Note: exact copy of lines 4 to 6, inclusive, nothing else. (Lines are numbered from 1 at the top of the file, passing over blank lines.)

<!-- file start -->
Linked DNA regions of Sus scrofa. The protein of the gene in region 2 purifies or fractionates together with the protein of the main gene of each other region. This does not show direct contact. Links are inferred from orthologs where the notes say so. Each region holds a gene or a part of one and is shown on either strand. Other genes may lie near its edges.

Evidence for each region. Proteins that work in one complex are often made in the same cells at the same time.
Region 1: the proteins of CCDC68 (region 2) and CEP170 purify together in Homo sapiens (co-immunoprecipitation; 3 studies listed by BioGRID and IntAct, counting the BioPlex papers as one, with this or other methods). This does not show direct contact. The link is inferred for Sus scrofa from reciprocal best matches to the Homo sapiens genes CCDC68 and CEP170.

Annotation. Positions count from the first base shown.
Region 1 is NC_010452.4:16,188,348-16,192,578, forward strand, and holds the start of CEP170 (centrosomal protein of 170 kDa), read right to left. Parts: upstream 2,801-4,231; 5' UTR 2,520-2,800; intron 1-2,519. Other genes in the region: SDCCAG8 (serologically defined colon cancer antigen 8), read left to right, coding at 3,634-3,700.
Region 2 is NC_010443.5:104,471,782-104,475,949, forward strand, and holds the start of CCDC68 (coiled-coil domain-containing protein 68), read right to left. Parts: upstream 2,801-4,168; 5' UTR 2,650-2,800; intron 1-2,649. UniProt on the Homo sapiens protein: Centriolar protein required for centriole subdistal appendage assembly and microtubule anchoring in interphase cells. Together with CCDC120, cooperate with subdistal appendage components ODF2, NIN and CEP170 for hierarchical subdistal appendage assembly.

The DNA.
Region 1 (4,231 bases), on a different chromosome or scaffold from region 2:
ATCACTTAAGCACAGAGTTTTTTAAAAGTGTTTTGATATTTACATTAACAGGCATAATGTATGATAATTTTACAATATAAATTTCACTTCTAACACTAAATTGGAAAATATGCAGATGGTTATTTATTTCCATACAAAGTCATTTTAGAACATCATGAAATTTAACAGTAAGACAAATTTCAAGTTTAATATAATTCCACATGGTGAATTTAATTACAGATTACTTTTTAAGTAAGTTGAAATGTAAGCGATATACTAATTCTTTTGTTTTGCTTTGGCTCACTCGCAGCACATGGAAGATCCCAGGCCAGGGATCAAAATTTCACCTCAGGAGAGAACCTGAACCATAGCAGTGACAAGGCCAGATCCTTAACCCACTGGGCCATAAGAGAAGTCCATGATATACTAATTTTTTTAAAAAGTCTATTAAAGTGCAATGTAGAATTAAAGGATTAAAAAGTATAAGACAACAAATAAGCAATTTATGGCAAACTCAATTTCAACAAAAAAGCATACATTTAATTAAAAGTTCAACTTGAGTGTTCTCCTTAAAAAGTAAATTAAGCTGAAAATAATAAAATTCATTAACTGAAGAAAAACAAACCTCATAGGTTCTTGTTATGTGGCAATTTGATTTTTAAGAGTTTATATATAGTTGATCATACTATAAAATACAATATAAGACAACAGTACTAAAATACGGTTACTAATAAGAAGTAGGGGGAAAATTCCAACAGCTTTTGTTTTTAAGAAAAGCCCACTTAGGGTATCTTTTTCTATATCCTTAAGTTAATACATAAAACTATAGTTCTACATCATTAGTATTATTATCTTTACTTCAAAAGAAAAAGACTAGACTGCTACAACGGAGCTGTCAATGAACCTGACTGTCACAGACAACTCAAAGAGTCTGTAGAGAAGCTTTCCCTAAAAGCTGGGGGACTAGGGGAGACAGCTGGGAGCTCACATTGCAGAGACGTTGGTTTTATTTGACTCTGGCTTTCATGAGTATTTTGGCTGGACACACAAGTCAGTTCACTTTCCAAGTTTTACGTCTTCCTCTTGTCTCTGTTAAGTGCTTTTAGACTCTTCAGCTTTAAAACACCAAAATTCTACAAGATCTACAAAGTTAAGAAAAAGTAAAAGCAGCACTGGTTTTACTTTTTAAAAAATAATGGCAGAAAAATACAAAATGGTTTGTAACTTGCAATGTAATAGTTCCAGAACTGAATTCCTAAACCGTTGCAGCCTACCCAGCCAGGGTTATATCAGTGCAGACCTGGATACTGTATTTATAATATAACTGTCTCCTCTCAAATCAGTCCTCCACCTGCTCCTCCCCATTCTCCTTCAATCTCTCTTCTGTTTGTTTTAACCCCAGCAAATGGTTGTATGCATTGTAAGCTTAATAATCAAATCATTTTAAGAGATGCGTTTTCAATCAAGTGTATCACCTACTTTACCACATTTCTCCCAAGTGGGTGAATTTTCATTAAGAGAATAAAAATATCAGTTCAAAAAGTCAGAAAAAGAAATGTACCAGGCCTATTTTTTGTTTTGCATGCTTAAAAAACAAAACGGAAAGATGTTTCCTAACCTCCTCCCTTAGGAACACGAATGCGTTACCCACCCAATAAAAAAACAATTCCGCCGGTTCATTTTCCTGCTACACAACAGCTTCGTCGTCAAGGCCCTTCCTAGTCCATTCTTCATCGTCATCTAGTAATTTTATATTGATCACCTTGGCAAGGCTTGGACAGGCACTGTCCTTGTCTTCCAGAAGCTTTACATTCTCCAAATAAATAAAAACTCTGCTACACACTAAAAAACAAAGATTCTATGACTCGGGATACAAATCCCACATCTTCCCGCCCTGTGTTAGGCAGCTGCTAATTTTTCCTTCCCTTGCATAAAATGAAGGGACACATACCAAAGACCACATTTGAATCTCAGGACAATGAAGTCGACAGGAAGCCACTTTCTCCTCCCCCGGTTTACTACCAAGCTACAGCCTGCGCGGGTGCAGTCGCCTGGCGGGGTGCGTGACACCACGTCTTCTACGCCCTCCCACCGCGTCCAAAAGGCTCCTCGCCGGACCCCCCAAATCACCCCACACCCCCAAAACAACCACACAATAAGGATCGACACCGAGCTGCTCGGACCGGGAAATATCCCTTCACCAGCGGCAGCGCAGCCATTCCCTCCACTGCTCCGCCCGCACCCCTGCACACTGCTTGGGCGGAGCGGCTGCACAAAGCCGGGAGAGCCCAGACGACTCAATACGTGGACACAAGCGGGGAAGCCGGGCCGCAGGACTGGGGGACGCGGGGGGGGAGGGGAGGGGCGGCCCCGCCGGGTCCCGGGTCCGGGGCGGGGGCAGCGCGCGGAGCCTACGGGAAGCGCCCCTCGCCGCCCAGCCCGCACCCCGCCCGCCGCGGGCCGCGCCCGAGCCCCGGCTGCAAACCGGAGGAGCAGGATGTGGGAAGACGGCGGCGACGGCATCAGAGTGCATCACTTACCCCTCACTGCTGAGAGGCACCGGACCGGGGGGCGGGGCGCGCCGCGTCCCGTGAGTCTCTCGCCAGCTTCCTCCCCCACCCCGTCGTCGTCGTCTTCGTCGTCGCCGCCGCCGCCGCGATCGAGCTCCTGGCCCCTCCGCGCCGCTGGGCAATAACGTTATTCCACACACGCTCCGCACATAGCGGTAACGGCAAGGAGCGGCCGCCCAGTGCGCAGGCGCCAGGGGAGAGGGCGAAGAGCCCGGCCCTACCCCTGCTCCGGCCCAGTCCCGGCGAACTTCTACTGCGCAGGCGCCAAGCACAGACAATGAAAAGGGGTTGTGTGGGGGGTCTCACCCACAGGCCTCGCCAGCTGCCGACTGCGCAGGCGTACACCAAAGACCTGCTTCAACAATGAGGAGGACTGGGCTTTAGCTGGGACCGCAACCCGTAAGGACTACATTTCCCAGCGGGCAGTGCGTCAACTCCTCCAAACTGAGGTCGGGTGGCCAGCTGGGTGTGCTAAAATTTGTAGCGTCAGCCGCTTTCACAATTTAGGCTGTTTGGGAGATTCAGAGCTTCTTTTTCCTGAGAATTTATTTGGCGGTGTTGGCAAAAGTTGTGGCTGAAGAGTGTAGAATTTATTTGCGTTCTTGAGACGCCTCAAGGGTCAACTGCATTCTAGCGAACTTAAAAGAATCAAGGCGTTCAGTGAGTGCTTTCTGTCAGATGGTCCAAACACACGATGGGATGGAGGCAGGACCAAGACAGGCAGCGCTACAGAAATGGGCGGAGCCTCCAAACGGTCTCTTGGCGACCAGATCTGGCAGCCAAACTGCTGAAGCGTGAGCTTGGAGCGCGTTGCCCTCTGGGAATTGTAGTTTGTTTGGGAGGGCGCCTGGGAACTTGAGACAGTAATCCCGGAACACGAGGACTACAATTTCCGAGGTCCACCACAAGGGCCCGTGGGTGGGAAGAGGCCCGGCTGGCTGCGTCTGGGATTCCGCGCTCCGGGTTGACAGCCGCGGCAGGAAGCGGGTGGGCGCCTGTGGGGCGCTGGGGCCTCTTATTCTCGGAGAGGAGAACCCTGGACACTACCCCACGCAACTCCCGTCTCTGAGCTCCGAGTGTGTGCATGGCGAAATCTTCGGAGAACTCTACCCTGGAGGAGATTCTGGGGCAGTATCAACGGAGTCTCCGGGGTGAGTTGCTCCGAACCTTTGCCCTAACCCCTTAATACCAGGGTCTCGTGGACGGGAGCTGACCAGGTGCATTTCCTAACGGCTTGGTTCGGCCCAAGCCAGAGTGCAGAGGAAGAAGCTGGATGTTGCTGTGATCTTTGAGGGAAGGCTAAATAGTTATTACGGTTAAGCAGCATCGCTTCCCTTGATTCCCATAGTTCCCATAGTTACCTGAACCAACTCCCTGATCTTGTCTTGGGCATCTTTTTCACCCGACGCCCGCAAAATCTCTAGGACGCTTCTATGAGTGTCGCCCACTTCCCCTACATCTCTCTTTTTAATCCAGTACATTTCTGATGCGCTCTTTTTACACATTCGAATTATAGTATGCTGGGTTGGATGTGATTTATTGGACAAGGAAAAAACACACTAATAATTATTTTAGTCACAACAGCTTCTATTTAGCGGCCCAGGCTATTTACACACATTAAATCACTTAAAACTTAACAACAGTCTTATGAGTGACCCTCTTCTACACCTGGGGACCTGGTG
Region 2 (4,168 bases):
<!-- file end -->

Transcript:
Annotation. Positions count from the first base shown.
Region 1 is NC_010452.4:16,188,348-16,192,578, forward strand, and holds the start of CEP170 (centrosomal protein of 170 kDa), read right to left. Parts: upstream 2,801-4,231; 5' UTR 2,520-2,800; intron 1-2,519. Other genes in the region: SDCCAG8 (serologically defined colon cancer antigen 8), read left to right, coding at 3,634-3,700.
Region 2 is NC_010443.5:104,471,782-104,475,949, forward strand, and holds the start of CCDC68 (coiled-coil domain-containing protein 68), read right to left. Parts: upstream 2,801-4,168; 5' UTR 2,650-2,800; intron 1-2,649. UniProt on the Homo sapiens protein: Centriolar protein required for centriole subdistal appendage assembly and microtubule anchoring in interphase cells. Together with CCDC120, cooperate with subdistal appendage components ODF2, NIN and CEP170 for hierarchical subdistal appendage assembly.